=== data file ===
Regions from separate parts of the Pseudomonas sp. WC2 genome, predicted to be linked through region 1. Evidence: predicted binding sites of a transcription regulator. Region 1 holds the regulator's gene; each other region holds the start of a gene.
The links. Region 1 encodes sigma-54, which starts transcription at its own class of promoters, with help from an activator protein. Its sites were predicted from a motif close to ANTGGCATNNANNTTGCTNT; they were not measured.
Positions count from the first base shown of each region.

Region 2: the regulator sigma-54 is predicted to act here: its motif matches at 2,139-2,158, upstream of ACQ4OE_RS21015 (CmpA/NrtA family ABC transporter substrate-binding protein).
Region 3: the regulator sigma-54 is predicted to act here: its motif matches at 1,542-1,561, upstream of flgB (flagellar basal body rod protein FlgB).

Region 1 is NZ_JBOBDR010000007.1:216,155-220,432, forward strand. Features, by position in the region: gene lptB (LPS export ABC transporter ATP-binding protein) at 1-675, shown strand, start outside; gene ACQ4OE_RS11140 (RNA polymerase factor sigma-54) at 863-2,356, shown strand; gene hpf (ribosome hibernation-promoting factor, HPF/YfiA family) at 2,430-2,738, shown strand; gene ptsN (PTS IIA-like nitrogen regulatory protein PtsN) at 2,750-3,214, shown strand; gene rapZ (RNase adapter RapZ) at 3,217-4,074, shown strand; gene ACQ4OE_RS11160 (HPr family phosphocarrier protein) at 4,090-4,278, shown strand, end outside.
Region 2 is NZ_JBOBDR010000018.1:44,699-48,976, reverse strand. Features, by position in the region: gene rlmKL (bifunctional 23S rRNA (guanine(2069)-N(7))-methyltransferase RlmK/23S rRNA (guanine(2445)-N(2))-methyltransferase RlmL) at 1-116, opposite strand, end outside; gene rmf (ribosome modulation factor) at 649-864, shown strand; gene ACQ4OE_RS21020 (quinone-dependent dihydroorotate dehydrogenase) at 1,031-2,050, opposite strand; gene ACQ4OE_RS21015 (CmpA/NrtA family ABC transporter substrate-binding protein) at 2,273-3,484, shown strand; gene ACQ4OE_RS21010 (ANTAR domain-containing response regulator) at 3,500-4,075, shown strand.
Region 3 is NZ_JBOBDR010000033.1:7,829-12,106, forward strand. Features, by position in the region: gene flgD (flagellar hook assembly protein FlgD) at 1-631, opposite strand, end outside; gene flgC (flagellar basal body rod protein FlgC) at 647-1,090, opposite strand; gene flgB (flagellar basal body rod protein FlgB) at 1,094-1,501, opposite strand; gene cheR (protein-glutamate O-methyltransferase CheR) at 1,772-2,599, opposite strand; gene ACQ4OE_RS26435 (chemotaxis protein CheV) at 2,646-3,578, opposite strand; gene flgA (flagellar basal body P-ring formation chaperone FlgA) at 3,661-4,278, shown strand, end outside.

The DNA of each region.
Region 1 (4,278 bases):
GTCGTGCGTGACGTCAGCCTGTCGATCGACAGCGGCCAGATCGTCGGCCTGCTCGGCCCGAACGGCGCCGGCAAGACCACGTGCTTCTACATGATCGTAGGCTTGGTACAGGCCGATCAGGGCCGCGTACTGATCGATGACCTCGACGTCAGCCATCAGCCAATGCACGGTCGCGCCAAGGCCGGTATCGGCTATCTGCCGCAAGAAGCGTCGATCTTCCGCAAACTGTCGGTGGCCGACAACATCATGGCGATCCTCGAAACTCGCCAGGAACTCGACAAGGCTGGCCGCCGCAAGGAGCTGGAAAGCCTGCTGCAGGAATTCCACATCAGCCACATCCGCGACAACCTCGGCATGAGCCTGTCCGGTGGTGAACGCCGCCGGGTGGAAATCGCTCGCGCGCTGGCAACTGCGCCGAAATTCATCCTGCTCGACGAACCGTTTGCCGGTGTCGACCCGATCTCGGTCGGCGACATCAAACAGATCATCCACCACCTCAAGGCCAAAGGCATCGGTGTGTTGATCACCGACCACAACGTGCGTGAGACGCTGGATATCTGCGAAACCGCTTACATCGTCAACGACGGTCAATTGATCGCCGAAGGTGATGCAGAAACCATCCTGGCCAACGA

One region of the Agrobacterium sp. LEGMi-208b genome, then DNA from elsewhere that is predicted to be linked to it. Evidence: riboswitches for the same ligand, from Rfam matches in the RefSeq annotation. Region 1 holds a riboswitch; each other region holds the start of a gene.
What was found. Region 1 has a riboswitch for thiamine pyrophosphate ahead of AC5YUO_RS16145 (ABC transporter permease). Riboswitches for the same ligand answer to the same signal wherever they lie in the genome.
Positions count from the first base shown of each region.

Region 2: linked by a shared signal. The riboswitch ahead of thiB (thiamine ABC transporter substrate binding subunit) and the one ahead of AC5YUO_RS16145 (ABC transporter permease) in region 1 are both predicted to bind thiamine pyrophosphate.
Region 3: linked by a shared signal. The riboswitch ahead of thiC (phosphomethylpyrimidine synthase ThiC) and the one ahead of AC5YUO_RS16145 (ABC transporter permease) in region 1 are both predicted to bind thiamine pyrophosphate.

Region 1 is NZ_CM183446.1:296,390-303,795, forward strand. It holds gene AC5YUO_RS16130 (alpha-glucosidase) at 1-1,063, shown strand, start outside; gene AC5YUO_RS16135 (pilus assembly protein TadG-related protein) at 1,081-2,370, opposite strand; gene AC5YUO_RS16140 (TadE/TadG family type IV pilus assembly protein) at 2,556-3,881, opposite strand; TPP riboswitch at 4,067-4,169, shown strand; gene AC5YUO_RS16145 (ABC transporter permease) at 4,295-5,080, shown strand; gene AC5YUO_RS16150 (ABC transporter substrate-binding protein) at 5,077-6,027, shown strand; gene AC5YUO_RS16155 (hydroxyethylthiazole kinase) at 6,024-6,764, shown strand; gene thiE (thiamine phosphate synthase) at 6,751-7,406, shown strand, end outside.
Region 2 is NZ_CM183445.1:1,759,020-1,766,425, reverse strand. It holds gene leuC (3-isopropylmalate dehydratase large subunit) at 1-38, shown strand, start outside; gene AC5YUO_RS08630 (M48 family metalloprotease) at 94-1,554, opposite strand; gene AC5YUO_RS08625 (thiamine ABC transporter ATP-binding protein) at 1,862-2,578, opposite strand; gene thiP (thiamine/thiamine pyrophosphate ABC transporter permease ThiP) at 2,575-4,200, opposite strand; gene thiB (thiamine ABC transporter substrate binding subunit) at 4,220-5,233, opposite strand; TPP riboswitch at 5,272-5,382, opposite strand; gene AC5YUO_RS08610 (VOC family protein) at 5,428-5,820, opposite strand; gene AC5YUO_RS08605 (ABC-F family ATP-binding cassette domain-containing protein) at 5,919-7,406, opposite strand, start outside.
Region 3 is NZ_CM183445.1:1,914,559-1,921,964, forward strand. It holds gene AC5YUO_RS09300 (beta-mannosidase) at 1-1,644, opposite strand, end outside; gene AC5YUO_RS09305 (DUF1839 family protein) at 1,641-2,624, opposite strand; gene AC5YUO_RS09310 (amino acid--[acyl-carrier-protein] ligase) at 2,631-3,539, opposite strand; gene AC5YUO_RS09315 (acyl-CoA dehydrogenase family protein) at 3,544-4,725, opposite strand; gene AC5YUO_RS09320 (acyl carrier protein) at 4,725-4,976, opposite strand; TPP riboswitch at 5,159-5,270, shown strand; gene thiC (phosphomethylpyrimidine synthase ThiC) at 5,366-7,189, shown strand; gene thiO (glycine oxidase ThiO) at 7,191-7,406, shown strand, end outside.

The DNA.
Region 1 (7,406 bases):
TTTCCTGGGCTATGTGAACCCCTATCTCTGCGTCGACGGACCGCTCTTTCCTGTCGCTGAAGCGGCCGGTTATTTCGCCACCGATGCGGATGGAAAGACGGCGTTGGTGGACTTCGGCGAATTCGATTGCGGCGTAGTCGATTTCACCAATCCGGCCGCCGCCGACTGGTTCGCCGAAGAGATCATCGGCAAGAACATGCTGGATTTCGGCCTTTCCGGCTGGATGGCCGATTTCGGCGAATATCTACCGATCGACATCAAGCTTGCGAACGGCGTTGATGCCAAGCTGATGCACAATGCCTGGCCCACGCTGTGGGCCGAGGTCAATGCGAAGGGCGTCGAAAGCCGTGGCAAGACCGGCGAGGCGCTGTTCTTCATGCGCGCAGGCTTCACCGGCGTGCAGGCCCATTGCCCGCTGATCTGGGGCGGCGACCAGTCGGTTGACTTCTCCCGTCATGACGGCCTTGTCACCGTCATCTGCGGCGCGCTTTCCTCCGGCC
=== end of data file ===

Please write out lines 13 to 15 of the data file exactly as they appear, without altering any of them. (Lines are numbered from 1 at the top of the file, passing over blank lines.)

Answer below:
What was found. Region 1 has a riboswitch for thiamine pyrophosphate ahead of AC5YUO_RS16145 (ABC transporter permease). Riboswitches for the same ligand answer to the same signal wherever they lie in the genome.
Positions count from the first base shown of each region.

Region 2: linked by a shared signal. The riboswitch ahead of thiB (thiamine ABC transporter substrate binding subunit) and the one ahead of AC5YUO_RS16145 (ABC transporter permease) in region 1 are both predicted to bind thiamine pyrophosphate.